JohnZappulla: I have in italics about the possible *irritant*. Since even the expert vet that *you* quoted said that dogs won't die from this plant, I'm not sure why you keep bringing death into the equation. So far, all of the experts (including your source)agrees that it could irritate - not kill. I'm unclear as to what your real problem is here.

  5. VanessaRichins 12/14/2009

    I am just curious - since you are insistent, do you have any links that show where a dog was shown to have definitively died or been severely hurt by poinsettias? Not some anecdote or unproven story....

    As you may know, Snopes is a website that is devoted to researching urban myths. It's considered by many to be THE site for that, in fact. Here's their page which backs up this article.

    I'd be far more worried about something like a Diffenbachia or such than poinsettia.

  6. LorieAHuston 12/14/2009

    Chris is absolutely right. The poinsettia causes gastrointestinal irritation, which can cause excess salivation and vomiting. It is NOT considered to be an extremely toxic plant. It's toxicity has been and continues to be overrated.

    Chris is also right that Pet Care at is not a veterinarian-run website. However, I am the current Feature Writer for Pet Care at and I am a veterinarian, practicing veterinary medicine since 1986. (The article quoted was written by a contributing author, not by me and I have no control over other articles published there. That being said, I do not disagree with Ms. Dawson's article as she states, as does Chris, that the sap of the poinsettia is an irritant.) Feel free to research my credentials if you feel the need: Lorie Huston, licensed and practicing in Rhode Island. My license info is here:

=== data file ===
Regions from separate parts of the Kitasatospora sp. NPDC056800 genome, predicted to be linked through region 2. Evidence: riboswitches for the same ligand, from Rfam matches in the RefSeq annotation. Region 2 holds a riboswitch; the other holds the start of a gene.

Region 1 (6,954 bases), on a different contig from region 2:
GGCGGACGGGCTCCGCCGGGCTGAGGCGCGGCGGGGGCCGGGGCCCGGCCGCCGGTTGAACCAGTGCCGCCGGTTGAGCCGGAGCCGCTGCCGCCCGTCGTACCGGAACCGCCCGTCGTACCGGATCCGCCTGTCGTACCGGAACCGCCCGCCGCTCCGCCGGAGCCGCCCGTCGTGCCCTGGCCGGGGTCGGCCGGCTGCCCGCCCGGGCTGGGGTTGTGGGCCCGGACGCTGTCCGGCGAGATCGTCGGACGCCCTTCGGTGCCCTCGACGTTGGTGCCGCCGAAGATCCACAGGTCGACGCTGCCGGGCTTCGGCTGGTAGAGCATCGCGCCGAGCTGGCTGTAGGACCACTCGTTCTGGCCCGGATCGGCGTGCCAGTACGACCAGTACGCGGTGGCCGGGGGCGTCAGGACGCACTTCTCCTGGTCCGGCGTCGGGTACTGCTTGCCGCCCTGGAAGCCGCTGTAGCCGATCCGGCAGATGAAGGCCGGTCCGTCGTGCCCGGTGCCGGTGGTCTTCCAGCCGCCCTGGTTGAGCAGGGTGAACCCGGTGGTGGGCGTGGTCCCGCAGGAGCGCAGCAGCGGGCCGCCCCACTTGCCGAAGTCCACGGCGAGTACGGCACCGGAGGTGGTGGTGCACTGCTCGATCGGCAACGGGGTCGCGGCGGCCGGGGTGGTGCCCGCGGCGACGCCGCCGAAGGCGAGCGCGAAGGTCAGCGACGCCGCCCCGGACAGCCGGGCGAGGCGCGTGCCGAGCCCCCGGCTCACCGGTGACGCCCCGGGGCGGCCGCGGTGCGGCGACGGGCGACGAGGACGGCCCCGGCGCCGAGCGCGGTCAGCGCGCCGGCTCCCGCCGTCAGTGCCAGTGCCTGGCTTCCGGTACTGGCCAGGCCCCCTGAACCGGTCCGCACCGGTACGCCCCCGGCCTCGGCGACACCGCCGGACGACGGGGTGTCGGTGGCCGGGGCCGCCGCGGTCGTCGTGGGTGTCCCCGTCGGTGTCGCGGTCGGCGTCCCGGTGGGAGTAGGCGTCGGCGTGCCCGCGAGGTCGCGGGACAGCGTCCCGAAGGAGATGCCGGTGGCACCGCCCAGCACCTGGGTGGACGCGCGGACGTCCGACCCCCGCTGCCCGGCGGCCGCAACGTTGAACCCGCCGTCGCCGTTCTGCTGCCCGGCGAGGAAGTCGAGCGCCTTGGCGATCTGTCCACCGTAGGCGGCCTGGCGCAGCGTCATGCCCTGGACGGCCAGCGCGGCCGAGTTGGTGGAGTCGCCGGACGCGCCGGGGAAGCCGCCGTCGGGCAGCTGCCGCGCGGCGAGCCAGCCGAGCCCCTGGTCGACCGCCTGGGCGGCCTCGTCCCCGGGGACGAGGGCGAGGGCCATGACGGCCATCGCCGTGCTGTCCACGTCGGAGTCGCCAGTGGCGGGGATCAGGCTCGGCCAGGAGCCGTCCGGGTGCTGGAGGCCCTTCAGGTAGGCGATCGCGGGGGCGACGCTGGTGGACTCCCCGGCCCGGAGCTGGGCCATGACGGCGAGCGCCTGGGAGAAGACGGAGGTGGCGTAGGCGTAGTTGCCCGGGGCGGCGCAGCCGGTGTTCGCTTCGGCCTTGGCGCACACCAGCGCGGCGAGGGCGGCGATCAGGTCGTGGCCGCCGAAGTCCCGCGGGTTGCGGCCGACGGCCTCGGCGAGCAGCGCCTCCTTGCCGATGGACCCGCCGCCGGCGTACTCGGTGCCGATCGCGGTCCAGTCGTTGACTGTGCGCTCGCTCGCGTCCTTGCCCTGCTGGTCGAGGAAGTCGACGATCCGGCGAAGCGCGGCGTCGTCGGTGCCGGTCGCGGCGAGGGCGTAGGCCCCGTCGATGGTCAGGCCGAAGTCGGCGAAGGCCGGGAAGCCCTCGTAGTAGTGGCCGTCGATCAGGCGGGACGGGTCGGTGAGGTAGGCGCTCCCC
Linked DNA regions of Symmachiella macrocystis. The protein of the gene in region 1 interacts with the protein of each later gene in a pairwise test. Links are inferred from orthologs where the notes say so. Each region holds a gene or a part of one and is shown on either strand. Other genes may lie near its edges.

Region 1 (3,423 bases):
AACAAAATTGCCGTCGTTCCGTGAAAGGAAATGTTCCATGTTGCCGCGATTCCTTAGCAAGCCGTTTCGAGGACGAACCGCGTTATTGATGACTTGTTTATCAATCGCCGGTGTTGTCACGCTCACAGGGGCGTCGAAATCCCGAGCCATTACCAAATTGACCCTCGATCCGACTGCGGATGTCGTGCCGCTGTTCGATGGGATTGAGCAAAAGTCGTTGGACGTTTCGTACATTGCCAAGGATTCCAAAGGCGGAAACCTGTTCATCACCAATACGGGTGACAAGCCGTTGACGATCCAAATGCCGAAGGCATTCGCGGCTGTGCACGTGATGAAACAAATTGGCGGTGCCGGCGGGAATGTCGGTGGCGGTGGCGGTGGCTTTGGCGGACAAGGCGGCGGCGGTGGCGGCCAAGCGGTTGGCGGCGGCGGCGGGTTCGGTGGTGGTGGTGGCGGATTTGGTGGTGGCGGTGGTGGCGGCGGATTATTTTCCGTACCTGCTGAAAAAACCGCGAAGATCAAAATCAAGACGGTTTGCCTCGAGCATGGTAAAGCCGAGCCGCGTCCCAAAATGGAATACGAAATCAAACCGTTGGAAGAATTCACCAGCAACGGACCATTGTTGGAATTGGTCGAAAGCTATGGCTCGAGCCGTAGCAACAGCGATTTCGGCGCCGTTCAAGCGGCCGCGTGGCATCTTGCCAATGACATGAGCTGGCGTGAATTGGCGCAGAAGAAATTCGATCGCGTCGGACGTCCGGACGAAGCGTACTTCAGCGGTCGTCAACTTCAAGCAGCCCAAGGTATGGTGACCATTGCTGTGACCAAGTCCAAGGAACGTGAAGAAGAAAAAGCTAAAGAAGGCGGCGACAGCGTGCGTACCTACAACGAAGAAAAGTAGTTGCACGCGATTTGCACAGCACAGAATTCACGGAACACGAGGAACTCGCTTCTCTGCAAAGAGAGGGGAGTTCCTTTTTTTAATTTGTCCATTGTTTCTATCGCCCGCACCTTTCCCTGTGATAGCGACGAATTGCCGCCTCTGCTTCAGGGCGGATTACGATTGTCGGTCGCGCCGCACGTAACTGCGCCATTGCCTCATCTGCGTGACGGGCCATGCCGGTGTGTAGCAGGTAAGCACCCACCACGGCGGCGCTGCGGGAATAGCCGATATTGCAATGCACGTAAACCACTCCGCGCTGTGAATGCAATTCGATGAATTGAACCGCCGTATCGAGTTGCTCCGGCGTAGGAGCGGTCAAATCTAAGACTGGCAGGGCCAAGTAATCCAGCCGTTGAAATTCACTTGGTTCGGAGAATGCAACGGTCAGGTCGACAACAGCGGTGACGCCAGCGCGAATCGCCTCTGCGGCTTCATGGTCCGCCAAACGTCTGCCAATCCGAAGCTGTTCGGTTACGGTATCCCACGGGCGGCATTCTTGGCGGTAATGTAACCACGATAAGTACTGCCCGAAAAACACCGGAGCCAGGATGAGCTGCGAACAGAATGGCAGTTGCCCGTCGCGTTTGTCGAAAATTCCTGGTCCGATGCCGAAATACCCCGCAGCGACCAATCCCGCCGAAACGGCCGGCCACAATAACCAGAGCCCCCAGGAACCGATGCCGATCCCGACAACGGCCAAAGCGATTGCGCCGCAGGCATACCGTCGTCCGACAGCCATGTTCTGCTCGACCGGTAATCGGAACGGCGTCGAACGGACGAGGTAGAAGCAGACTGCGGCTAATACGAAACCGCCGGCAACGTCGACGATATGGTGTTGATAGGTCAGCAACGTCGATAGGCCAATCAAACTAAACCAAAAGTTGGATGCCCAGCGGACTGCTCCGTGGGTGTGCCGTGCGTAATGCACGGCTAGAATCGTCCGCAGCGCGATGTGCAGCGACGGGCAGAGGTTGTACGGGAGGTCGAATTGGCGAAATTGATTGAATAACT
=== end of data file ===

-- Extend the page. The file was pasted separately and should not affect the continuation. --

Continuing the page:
Would I recommend feeding poinsettia plants to your dog or cat? Of course not! And I don't believe that Chris would either. That does not mean, however, that she is incorrect about the poinsettia as a toxic plant. At best, poinsettias should be thought of as mildly toxic. Perhaps not completely safe for our pets, but not likely to cause life-threatening toxicities in an otherwise healthy pet, either.

    By the way, the poinsettia toxicity page for the ASPCA Poison Control Center is here: It also states that poinsettia toxicity is over-rated.

    I hope this helps to clarify the poinsettia toxicity debate for pet owners.

  7. Kate_Frank 12/14/2009

    Here's the article we usually send out to our readers this time of year about poinsettias. Our technical editor wrote an article where she, too, states that they are not deadly, just mildly irritating. See the fourth paragraph:

    See also this video Fine Gardening's editor posted in our forums about eating them:

    Though I can't say I'll be running out to eat them anytime soon!

  8. CanadianHolly 12/14/2009

    Wow, John, I'm not sure why you are so angry about this article, I found it quite helpful.
    Fine Gardening, thanks for taking the time to wade into what is a hot button topic for John apparently. As for me, I loved it. Merry Christmas and keep the articles coming. John, go have a cup of tea.

  9. RubyInGa 12/14/2009

    I am 56 yrs. young and have been told this all my life...thanks for the info! I will definitely be passing it on!

  10. Bohemian_Queen 12/15/2009

    Excelent article. I found very interesting that people would consider poinsettias toxic, let alone deadly! I'm originally from Mexico, from where this beautiful plant is native, and where it has been a symbol of Christmas, as well as popular holiday decoration, since the 16th century, and not once ever heard anyone refering as poinsettias (or nochebuenas as we know them) as toxic.

    Poinsettias are highly appreciated in Mexico, and most mexicans are proud of the fact that the plant is indigenous to our country. This species has been known since the Pre-Columbian era, when the Aztecs used the plant to produce a red dye. So after centuries of having this plant in households, with kids and pets, if it was poisonous, I think it would be plenty of documented cases by now, which is not the case.